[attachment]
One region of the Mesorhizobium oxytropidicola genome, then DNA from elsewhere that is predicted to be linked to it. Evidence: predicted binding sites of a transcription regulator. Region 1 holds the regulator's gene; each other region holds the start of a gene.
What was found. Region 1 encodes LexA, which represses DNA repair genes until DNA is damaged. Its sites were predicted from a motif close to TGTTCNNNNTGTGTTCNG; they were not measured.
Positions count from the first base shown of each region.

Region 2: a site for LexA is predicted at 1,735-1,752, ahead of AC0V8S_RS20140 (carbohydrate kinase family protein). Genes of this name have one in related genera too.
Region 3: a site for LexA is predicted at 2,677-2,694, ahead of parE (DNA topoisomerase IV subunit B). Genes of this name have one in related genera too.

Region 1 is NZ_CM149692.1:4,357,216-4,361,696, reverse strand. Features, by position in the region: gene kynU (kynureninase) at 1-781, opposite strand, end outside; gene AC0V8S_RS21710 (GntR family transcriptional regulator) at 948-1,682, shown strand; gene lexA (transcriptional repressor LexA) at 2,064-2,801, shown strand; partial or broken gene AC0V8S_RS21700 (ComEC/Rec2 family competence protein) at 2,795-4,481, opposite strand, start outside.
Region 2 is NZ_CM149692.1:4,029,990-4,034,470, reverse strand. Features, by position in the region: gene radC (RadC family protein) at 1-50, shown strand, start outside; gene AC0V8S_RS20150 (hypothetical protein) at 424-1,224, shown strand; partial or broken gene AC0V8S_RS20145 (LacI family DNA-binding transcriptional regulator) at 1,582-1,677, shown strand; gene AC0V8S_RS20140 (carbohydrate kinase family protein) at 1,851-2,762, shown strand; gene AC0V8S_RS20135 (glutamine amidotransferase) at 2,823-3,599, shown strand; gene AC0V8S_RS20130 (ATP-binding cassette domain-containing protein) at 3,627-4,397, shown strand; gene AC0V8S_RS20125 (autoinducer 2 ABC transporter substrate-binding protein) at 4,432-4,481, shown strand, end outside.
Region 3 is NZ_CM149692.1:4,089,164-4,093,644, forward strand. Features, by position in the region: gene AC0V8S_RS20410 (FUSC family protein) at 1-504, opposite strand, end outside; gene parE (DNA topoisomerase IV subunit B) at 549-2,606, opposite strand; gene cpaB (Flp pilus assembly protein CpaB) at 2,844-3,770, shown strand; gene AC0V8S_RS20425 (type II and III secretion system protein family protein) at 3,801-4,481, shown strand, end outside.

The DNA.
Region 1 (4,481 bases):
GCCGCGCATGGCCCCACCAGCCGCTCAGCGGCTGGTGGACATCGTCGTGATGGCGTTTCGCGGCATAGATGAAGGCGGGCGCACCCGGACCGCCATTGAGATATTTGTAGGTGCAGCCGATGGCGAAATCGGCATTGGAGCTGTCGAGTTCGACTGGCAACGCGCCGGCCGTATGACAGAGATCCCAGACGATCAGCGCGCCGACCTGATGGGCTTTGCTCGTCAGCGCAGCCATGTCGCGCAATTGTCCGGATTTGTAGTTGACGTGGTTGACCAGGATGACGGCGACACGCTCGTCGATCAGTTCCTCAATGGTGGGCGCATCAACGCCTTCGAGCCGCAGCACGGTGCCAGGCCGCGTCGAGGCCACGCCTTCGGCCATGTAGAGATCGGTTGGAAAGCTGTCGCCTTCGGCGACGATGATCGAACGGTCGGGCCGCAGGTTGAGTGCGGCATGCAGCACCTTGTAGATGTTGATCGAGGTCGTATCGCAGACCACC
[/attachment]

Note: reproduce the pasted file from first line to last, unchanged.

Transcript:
One region of the Mesorhizobium oxytropidicola genome, then DNA from elsewhere that is predicted to be linked to it. Evidence: predicted binding sites of a transcription regulator. Region 1 holds the regulator's gene; each other region holds the start of a gene.
What was found. Region 1 encodes LexA, which represses DNA repair genes until DNA is damaged. Its sites were predicted from a motif close to TGTTCNNNNTGTGTTCNG; they were not measured.
Positions count from the first base shown of each region.

Region 2: a site for LexA is predicted at 1,735-1,752, ahead of AC0V8S_RS20140 (carbohydrate kinase family protein). Genes of this name have one in related genera too.
Region 3: a site for LexA is predicted at 2,677-2,694, ahead of parE (DNA topoisomerase IV subunit B). Genes of this name have one in related genera too.

Region 1 is NZ_CM149692.1:4,357,216-4,361,696, reverse strand. Features, by position in the region: gene kynU (kynureninase) at 1-781, opposite strand, end outside; gene AC0V8S_RS21710 (GntR family transcriptional regulator) at 948-1,682, shown strand; gene lexA (transcriptional repressor LexA) at 2,064-2,801, shown strand; partial or broken gene AC0V8S_RS21700 (ComEC/Rec2 family competence protein) at 2,795-4,481, opposite strand, start outside.
Region 2 is NZ_CM149692.1:4,029,990-4,034,470, reverse strand. Features, by position in the region: gene radC (RadC family protein) at 1-50, shown strand, start outside; gene AC0V8S_RS20150 (hypothetical protein) at 424-1,224, shown strand; partial or broken gene AC0V8S_RS20145 (LacI family DNA-binding transcriptional regulator) at 1,582-1,677, shown strand; gene AC0V8S_RS20140 (carbohydrate kinase family protein) at 1,851-2,762, shown strand; gene AC0V8S_RS20135 (glutamine amidotransferase) at 2,823-3,599, shown strand; gene AC0V8S_RS20130 (ATP-binding cassette domain-containing protein) at 3,627-4,397, shown strand; gene AC0V8S_RS20125 (autoinducer 2 ABC transporter substrate-binding protein) at 4,432-4,481, shown strand, end outside.
Region 3 is NZ_CM149692.1:4,089,164-4,093,644, forward strand. Features, by position in the region: gene AC0V8S_RS20410 (FUSC family protein) at 1-504, opposite strand, end outside; gene parE (DNA topoisomerase IV subunit B) at 549-2,606, opposite strand; gene cpaB (Flp pilus assembly protein CpaB) at 2,844-3,770, shown strand; gene AC0V8S_RS20425 (type II and III secretion system protein family protein) at 3,801-4,481, shown strand, end outside.

The DNA.
Region 1 (4,481 bases):
GCCGCGCATGGCCCCACCAGCCGCTCAGCGGCTGGTGGACATCGTCGTGATGGCGTTTCGCGGCATAGATGAAGGCGGGCGCACCCGGACCGCCATTGAGATATTTGTAGGTGCAGCCGATGGCGAAATCGGCATTGGAGCTGTCGAGTTCGACTGGCAACGCGCCGGCCGTATGACAGAGATCCCAGACGATCAGCGCGCCGACCTGATGGGCTTTGCTCGTCAGCGCAGCCATGTCGCGCAATTGTCCGGATTTGTAGTTGACGTGGTTGACCAGGATGACGGCGACACGCTCGTCGATCAGTTCCTCAATGGTGGGCGCATCAACGCCTTCGAGCCGCAGCACGGTGCCAGGCCGCGTCGAGGCCACGCCTTCGGCCATGTAGAGATCGGTTGGAAAGCTGTCGCCTTCGGCGACGATGATCGAACGGTCGGGCCGCAGGTTGAGTGCGGCATGCAGCACCTTGTAGATGTTGATCGAGGTCGTATCGCAGACCACC